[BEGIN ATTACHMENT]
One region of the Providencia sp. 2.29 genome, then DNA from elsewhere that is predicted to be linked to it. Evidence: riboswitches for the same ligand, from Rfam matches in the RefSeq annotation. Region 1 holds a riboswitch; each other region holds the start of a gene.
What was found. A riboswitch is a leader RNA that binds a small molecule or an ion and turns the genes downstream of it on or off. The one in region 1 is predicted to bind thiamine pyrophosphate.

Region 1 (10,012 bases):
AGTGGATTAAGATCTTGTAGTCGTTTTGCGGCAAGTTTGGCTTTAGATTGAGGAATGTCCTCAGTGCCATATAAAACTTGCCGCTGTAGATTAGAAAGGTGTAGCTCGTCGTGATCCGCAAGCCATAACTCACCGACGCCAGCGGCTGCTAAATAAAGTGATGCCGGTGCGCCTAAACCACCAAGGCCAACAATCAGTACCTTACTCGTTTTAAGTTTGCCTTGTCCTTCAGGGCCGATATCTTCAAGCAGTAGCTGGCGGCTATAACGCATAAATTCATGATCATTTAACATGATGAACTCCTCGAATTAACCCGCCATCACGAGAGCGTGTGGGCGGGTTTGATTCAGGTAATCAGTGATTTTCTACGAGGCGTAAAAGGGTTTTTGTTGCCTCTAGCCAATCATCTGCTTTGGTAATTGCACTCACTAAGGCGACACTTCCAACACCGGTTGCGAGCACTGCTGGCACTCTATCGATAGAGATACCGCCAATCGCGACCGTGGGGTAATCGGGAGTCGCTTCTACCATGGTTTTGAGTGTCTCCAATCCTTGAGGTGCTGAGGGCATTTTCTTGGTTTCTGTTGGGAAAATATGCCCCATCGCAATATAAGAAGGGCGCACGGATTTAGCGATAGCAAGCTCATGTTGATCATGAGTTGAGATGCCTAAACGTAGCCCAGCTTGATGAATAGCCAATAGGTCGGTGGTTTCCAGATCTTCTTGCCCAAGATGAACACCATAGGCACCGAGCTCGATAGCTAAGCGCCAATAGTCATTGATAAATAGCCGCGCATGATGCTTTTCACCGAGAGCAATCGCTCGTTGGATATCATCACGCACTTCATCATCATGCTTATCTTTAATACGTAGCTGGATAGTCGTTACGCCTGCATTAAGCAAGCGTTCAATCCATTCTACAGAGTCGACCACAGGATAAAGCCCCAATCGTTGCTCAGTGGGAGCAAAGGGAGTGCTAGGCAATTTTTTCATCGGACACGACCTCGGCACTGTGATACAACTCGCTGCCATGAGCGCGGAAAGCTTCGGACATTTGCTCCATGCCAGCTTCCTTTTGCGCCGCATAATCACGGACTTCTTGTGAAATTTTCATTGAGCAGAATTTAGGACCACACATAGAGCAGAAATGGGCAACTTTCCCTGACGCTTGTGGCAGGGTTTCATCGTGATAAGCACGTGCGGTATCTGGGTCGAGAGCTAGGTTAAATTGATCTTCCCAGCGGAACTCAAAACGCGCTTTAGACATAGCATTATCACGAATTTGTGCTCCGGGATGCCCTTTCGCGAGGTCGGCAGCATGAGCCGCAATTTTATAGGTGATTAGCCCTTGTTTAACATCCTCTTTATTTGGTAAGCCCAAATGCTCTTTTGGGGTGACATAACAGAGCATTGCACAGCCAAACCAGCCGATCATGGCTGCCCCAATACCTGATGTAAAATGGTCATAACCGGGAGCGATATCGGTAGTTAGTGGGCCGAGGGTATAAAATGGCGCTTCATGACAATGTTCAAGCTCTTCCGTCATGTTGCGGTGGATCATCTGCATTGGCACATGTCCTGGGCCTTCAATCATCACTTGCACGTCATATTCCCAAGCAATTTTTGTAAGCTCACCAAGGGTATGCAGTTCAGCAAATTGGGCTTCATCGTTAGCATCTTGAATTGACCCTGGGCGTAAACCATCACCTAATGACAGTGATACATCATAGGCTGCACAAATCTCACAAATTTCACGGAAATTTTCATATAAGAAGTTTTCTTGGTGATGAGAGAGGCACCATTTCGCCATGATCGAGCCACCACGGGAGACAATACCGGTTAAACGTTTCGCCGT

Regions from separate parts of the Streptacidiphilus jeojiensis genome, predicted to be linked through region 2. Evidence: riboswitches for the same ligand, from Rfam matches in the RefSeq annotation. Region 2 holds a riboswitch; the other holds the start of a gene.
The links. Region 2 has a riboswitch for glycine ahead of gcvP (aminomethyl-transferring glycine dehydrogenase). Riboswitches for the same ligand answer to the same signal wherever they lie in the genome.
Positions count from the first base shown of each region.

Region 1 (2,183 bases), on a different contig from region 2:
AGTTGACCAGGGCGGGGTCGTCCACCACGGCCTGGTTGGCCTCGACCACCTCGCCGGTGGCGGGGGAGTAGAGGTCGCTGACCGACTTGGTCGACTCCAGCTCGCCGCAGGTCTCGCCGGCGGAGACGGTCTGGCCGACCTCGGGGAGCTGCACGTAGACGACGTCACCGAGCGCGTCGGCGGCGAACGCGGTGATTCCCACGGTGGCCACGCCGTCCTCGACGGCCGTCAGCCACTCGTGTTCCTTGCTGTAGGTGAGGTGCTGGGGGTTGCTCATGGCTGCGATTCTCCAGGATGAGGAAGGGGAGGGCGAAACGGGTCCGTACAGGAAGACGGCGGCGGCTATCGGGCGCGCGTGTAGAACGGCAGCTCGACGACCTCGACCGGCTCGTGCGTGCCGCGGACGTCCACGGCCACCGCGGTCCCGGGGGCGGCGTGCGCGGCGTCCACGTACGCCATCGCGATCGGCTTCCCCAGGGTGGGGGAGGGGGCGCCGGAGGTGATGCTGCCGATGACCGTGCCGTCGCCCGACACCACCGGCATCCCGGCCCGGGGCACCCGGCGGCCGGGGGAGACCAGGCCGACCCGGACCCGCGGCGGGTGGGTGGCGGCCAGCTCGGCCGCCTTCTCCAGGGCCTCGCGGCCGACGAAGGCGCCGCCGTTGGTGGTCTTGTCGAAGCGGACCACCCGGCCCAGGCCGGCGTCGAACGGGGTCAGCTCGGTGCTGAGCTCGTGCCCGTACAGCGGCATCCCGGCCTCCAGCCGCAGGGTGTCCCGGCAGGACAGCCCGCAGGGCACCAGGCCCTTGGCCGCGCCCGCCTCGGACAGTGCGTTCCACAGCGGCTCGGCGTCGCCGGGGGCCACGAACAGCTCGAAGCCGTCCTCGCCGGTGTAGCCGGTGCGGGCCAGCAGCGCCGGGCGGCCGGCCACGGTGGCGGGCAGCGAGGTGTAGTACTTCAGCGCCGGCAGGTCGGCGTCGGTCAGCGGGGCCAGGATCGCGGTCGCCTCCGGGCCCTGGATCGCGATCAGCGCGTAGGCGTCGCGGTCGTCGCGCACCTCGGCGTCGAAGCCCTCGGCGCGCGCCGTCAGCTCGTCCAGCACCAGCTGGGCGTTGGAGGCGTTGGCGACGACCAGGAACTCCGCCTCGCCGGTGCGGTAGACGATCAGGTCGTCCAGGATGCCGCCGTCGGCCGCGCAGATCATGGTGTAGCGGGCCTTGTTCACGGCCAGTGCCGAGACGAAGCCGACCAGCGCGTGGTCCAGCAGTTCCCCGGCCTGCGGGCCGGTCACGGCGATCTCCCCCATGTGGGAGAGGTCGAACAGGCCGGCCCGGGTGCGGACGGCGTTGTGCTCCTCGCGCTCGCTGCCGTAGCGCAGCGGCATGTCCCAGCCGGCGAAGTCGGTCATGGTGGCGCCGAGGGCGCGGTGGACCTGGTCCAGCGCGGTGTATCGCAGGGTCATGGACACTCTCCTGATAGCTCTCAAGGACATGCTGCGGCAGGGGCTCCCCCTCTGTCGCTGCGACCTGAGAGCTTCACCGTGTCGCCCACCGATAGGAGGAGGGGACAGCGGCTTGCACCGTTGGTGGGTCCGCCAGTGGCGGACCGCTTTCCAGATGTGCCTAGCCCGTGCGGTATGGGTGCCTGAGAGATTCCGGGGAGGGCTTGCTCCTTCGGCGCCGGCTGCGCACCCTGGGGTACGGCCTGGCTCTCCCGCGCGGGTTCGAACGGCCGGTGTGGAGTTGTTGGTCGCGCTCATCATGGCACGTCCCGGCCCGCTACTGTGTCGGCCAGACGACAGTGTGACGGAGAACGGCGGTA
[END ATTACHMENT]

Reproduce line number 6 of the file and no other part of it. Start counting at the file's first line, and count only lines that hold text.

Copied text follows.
The links. Region 2 has a riboswitch for glycine ahead of gcvP (aminomethyl-transferring glycine dehydrogenase). Riboswitches for the same ligand answer to the same signal wherever they lie in the genome.